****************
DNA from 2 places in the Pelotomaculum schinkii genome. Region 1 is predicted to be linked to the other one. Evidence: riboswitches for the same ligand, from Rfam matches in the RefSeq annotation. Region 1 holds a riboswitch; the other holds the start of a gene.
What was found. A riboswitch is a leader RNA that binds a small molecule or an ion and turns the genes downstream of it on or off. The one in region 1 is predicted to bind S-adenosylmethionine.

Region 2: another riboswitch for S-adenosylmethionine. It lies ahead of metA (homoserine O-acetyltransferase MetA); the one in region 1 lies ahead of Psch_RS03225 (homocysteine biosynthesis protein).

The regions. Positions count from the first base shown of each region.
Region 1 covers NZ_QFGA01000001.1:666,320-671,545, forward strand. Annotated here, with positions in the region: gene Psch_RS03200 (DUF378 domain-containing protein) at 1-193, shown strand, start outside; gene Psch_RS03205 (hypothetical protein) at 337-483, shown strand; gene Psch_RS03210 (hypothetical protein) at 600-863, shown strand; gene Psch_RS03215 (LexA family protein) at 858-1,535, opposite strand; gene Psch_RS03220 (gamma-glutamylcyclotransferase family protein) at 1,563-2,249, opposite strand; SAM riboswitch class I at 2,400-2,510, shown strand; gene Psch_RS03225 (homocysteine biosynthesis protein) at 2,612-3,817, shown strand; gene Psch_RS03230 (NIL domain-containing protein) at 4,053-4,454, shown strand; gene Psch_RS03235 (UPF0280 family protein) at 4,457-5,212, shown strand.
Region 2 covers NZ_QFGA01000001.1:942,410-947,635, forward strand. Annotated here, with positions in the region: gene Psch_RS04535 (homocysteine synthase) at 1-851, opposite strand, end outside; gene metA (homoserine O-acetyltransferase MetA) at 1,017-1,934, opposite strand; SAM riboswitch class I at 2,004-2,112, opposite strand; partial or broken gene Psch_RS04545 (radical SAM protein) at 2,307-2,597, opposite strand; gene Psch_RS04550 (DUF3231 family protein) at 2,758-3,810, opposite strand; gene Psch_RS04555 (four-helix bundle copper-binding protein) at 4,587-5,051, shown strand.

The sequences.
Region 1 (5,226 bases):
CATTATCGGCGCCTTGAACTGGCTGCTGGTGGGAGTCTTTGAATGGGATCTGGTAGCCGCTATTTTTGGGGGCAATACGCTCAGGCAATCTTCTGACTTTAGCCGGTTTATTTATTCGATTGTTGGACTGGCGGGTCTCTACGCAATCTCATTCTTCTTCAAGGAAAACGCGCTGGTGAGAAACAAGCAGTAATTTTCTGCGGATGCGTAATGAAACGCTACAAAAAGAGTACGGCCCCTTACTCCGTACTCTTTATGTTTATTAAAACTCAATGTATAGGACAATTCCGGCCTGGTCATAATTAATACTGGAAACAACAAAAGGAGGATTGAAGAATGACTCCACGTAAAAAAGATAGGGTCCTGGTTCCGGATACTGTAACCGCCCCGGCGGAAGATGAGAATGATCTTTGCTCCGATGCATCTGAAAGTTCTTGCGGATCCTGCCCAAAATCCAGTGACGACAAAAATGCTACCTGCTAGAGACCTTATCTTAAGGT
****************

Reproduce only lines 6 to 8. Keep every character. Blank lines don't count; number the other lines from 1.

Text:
Region 2 covers NZ_QFGA01000001.1:942,410-947,635, forward strand. Annotated here, with positions in the region: gene Psch_RS04535 (homocysteine synthase) at 1-851, opposite strand, end outside; gene metA (homoserine O-acetyltransferase MetA) at 1,017-1,934, opposite strand; SAM riboswitch class I at 2,004-2,112, opposite strand; partial or broken gene Psch_RS04545 (radical SAM protein) at 2,307-2,597, opposite strand; gene Psch_RS04550 (DUF3231 family protein) at 2,758-3,810, opposite strand; gene Psch_RS04555 (four-helix bundle copper-binding protein) at 4,587-5,051, shown strand.

The sequences.
Region 1 (5,226 bases):